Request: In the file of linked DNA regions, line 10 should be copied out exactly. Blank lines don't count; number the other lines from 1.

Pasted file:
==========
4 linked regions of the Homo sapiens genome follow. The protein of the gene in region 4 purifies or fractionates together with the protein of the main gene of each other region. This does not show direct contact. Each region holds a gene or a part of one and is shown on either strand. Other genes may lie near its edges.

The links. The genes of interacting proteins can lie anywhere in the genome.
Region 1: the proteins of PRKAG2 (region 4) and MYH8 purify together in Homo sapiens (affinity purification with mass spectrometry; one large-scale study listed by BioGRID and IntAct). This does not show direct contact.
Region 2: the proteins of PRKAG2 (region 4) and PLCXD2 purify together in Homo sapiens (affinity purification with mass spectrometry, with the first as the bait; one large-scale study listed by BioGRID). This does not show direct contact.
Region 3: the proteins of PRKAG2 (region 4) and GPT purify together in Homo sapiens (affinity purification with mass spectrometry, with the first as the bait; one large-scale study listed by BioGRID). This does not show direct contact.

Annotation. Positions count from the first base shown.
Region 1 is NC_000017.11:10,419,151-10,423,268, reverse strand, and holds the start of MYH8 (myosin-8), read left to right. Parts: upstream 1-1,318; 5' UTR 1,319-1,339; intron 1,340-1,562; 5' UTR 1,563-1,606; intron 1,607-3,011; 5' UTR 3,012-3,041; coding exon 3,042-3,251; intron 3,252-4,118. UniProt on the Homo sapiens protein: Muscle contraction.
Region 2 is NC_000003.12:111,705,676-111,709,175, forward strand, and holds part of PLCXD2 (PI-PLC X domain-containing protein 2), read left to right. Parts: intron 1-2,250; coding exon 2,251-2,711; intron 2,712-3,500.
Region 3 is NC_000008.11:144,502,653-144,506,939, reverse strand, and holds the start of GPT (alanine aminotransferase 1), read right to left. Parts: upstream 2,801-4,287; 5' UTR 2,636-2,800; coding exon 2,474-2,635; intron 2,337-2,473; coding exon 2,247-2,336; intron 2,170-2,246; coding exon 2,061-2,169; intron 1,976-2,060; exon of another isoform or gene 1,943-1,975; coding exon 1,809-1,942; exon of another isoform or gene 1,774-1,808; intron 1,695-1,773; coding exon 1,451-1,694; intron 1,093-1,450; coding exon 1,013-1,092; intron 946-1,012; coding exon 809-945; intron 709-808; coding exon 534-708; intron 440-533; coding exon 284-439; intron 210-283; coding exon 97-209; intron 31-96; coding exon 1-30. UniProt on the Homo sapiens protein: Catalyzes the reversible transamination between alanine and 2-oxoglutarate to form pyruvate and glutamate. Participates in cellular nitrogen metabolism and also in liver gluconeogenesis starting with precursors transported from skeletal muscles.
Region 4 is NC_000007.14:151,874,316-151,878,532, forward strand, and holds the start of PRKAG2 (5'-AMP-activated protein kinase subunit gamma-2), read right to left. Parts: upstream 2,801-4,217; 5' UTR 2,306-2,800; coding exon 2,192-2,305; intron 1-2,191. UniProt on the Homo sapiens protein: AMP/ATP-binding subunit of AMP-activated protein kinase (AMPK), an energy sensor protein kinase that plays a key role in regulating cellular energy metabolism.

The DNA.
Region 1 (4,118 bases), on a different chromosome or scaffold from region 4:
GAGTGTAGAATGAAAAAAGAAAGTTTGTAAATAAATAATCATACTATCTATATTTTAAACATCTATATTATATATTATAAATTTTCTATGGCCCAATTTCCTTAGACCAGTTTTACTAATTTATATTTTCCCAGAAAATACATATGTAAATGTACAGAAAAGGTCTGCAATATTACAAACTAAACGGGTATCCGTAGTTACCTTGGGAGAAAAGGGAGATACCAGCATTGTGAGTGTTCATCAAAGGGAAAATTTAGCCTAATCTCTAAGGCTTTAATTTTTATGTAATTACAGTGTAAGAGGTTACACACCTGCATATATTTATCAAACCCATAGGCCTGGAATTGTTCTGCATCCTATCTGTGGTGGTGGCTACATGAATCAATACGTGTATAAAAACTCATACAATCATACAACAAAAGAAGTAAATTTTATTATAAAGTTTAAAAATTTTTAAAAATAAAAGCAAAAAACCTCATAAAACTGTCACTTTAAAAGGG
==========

Region 4 is NC_000007.14:151,874,316-151,878,532, forward strand, and holds the start of PRKAG2 (5'-AMP-activated protein kinase subunit gamma-2), read right to left. Parts: upstream 2,801-4,217; 5' UTR 2,306-2,800; coding exon 2,192-2,305; intron 1-2,191. UniProt on the Homo sapiens protein: AMP/ATP-binding subunit of AMP-activated protein kinase (AMPK), an energy sensor protein kinase that plays a key role in regulating cellular energy metabolism.